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Systems Thinking: prioritizing gender, marginalized voices and ecologies


Systems Thinking: prioritizing gender, marginalized voices and ecologies

Prioritizing gender, marginalized voices and ecologies.

Members: 118
Latest Activity: Apr 11

Prioritizing gender, marginalized voices and ecologies

Gender and Evaluation online community of Practice (CoP)

Systems Thinking Sub-Group

Prioritizing gender, marginalized voices and ecologies


Welcome to a new sub-group within the Gender and Evaluation Community focused on the emerging practice of using systems thinking to support evaluation practice in development contexts. The goals for this CoP are:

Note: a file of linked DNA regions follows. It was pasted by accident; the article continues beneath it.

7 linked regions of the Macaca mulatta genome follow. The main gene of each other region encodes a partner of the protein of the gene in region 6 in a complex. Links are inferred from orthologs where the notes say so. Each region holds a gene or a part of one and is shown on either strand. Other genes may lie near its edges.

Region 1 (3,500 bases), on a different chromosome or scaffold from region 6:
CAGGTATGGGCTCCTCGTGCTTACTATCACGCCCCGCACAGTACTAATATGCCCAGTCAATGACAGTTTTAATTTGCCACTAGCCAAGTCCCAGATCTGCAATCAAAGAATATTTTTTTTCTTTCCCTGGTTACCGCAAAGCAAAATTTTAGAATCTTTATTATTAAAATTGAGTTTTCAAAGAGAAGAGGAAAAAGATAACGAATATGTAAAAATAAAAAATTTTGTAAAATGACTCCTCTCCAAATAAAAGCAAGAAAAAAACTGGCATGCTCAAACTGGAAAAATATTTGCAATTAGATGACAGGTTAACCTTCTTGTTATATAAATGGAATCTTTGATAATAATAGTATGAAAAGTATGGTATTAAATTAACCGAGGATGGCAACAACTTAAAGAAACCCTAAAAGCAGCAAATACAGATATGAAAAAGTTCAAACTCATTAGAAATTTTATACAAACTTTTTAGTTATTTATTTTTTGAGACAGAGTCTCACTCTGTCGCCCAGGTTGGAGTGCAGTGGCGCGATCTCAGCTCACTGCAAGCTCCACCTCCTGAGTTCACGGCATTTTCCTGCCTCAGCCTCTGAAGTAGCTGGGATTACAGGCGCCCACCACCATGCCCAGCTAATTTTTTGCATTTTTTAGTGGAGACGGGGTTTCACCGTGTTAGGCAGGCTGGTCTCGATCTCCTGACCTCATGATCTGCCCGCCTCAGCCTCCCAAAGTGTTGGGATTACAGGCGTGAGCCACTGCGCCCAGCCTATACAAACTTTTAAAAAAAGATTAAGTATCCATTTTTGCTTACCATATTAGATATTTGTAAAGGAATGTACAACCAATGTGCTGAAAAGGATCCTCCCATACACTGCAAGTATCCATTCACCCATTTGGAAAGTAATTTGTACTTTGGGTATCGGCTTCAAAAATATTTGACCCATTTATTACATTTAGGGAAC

• Support discussions, ideas, hopes and concerns about how systems thinking can contribute to the field of evaluation.
  • Build an understanding on how to conduct a ‘systemic boundary critique’ as an ongoing reflective process in all phases of an evaluation.
  • Recognize and share demonstrations of use of prioritizing gender equality, marginalized voices and the environment in evaluation practices.
  • Are there other goals this CoP would be interested in adding?

A Brief Introduction to Systems Thinking: